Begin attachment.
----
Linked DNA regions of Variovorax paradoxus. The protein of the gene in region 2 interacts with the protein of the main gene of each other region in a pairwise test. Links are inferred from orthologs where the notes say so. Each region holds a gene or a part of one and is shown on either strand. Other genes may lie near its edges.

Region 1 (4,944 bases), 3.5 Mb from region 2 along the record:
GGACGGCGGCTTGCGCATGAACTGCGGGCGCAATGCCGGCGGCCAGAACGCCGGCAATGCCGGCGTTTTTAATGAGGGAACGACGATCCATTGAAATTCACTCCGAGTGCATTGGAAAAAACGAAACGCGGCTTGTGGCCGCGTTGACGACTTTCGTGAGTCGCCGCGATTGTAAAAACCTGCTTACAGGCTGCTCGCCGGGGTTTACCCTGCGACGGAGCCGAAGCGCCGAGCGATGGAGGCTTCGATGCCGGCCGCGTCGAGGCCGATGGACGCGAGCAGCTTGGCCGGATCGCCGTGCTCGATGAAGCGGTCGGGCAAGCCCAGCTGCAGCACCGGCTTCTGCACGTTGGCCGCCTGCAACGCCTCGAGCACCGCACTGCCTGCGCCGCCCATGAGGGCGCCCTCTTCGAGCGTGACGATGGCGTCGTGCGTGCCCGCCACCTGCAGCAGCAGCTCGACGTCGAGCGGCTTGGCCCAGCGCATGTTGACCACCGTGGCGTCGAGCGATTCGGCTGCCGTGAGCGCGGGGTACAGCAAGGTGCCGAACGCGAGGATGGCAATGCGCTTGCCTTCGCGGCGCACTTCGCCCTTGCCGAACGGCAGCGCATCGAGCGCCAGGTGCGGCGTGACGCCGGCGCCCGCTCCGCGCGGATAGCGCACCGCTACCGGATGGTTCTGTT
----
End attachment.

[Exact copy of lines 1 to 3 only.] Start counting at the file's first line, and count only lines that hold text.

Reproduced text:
Linked DNA regions of Variovorax paradoxus. The protein of the gene in region 2 interacts with the protein of the main gene of each other region in a pairwise test. Links are inferred from orthologs where the notes say so. Each region holds a gene or a part of one and is shown on either strand. Other genes may lie near its edges.

Region 1 (4,944 bases), 3.5 Mb from region 2 along the record:
GGACGGCGGCTTGCGCATGAACTGCGGGCGCAATGCCGGCGGCCAGAACGCCGGCAATGCCGGCGTTTTTAATGAGGGAACGACGATCCATTGAAATTCACTCCGAGTGCATTGGAAAAAACGAAACGCGGCTTGTGGCCGCGTTGACGACTTTCGTGAGTCGCCGCGATTGTAAAAACCTGCTTACAGGCTGCTCGCCGGGGTTTACCCTGCGACGGAGCCGAAGCGCCGAGCGATGGAGGCTTCGATGCCGGCCGCGTCGAGGCCGATGGACGCGAGCAGCTTGGCCGGATCGCCGTGCTCGATGAAGCGGTCGGGCAAGCCCAGCTGCAGCACCGGCTTCTGCACGTTGGCCGCCTGCAACGCCTCGAGCACCGCACTGCCTGCGCCGCCCATGAGGGCGCCCTCTTCGAGCGTGACGATGGCGTCGTGCGTGCCCGCCACCTGCAGCAGCAGCTCGACGTCGAGCGGCTTGGCCCAGCGCATGTTGACCACCGTGGCGTCGAGCGATTCGGCTGCCGTGAGCGCGGGGTACAGCAAGGTGCCGAACGCGAGGATGGCAATGCGCTTGCCTTCGCGGCGCACTTCGCCCTTGCCGAACGGCAGCGCATCGAGCGCCAGGTGCGGCGTGACGCCGGCGCCCGCTCCGCGCGGATAGCGCACCGCTACCGGATGGTTCTGTT